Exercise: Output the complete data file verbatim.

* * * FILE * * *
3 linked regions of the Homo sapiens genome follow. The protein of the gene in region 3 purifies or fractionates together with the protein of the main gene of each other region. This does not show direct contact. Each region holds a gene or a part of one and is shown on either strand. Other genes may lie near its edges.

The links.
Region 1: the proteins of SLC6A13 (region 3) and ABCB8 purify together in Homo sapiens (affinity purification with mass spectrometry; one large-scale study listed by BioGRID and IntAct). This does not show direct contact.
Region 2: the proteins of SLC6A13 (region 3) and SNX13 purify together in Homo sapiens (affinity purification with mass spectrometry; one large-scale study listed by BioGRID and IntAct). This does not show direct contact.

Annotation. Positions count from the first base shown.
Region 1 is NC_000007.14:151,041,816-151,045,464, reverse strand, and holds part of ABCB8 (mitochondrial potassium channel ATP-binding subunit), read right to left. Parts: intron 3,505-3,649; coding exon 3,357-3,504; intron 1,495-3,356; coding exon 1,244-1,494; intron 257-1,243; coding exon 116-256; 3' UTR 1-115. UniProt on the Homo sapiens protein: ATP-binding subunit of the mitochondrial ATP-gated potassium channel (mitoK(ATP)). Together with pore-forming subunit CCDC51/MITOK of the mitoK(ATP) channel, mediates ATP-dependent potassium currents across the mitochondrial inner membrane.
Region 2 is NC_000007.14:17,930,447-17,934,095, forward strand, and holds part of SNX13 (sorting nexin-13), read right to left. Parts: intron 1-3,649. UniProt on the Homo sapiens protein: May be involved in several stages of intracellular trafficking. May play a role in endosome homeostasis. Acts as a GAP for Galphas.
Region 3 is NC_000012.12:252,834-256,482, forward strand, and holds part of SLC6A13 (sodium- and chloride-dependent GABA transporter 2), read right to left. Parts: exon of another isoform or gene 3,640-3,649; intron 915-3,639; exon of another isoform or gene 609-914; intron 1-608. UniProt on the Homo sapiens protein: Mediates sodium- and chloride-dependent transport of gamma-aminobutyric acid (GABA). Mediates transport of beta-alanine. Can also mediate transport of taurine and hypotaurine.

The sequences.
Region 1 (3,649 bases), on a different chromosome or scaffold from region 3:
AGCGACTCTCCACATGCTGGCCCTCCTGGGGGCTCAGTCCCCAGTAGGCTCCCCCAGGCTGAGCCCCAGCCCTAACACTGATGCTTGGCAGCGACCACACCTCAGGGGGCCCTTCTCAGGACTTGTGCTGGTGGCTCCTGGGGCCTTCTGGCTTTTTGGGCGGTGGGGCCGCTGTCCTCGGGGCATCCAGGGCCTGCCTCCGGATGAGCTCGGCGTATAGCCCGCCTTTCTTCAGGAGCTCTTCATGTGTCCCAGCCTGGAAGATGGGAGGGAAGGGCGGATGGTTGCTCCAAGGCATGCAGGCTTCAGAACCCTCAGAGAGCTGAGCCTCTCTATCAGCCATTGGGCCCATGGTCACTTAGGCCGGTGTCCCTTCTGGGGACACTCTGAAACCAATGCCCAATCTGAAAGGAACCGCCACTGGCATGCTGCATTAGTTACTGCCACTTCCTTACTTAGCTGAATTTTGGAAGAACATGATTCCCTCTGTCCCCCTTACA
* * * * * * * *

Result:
3 linked regions of the Homo sapiens genome follow. The protein of the gene in region 3 purifies or fractionates together with the protein of the main gene of each other region. This does not show direct contact. Each region holds a gene or a part of one and is shown on either strand. Other genes may lie near its edges.

The links.
Region 1: the proteins of SLC6A13 (region 3) and ABCB8 purify together in Homo sapiens (affinity purification with mass spectrometry; one large-scale study listed by BioGRID and IntAct). This does not show direct contact.
Region 2: the proteins of SLC6A13 (region 3) and SNX13 purify together in Homo sapiens (affinity purification with mass spectrometry; one large-scale study listed by BioGRID and IntAct). This does not show direct contact.

Annotation. Positions count from the first base shown.
Region 1 is NC_000007.14:151,041,816-151,045,464, reverse strand, and holds part of ABCB8 (mitochondrial potassium channel ATP-binding subunit), read right to left. Parts: intron 3,505-3,649; coding exon 3,357-3,504; intron 1,495-3,356; coding exon 1,244-1,494; intron 257-1,243; coding exon 116-256; 3' UTR 1-115. UniProt on the Homo sapiens protein: ATP-binding subunit of the mitochondrial ATP-gated potassium channel (mitoK(ATP)). Together with pore-forming subunit CCDC51/MITOK of the mitoK(ATP) channel, mediates ATP-dependent potassium currents across the mitochondrial inner membrane.
Region 2 is NC_000007.14:17,930,447-17,934,095, forward strand, and holds part of SNX13 (sorting nexin-13), read right to left. Parts: intron 1-3,649. UniProt on the Homo sapiens protein: May be involved in several stages of intracellular trafficking. May play a role in endosome homeostasis. Acts as a GAP for Galphas.
Region 3 is NC_000012.12:252,834-256,482, forward strand, and holds part of SLC6A13 (sodium- and chloride-dependent GABA transporter 2), read right to left. Parts: exon of another isoform or gene 3,640-3,649; intron 915-3,639; exon of another isoform or gene 609-914; intron 1-608. UniProt on the Homo sapiens protein: Mediates sodium- and chloride-dependent transport of gamma-aminobutyric acid (GABA). Mediates transport of beta-alanine. Can also mediate transport of taurine and hypotaurine.

The sequences.
Region 1 (3,649 bases), on a different chromosome or scaffold from region 3:
AGCGACTCTCCACATGCTGGCCCTCCTGGGGGCTCAGTCCCCAGTAGGCTCCCCCAGGCTGAGCCCCAGCCCTAACACTGATGCTTGGCAGCGACCACACCTCAGGGGGCCCTTCTCAGGACTTGTGCTGGTGGCTCCTGGGGCCTTCTGGCTTTTTGGGCGGTGGGGCCGCTGTCCTCGGGGCATCCAGGGCCTGCCTCCGGATGAGCTCGGCGTATAGCCCGCCTTTCTTCAGGAGCTCTTCATGTGTCCCAGCCTGGAAGATGGGAGGGAAGGGCGGATGGTTGCTCCAAGGCATGCAGGCTTCAGAACCCTCAGAGAGCTGAGCCTCTCTATCAGCCATTGGGCCCATGGTCACTTAGGCCGGTGTCCCTTCTGGGGACACTCTGAAACCAATGCCCAATCTGAAAGGAACCGCCACTGGCATGCTGCATTAGTTACTGCCACTTCCTTACTTAGCTGAATTTTGGAAGAACATGATTCCCTCTGTCCCCCTTACA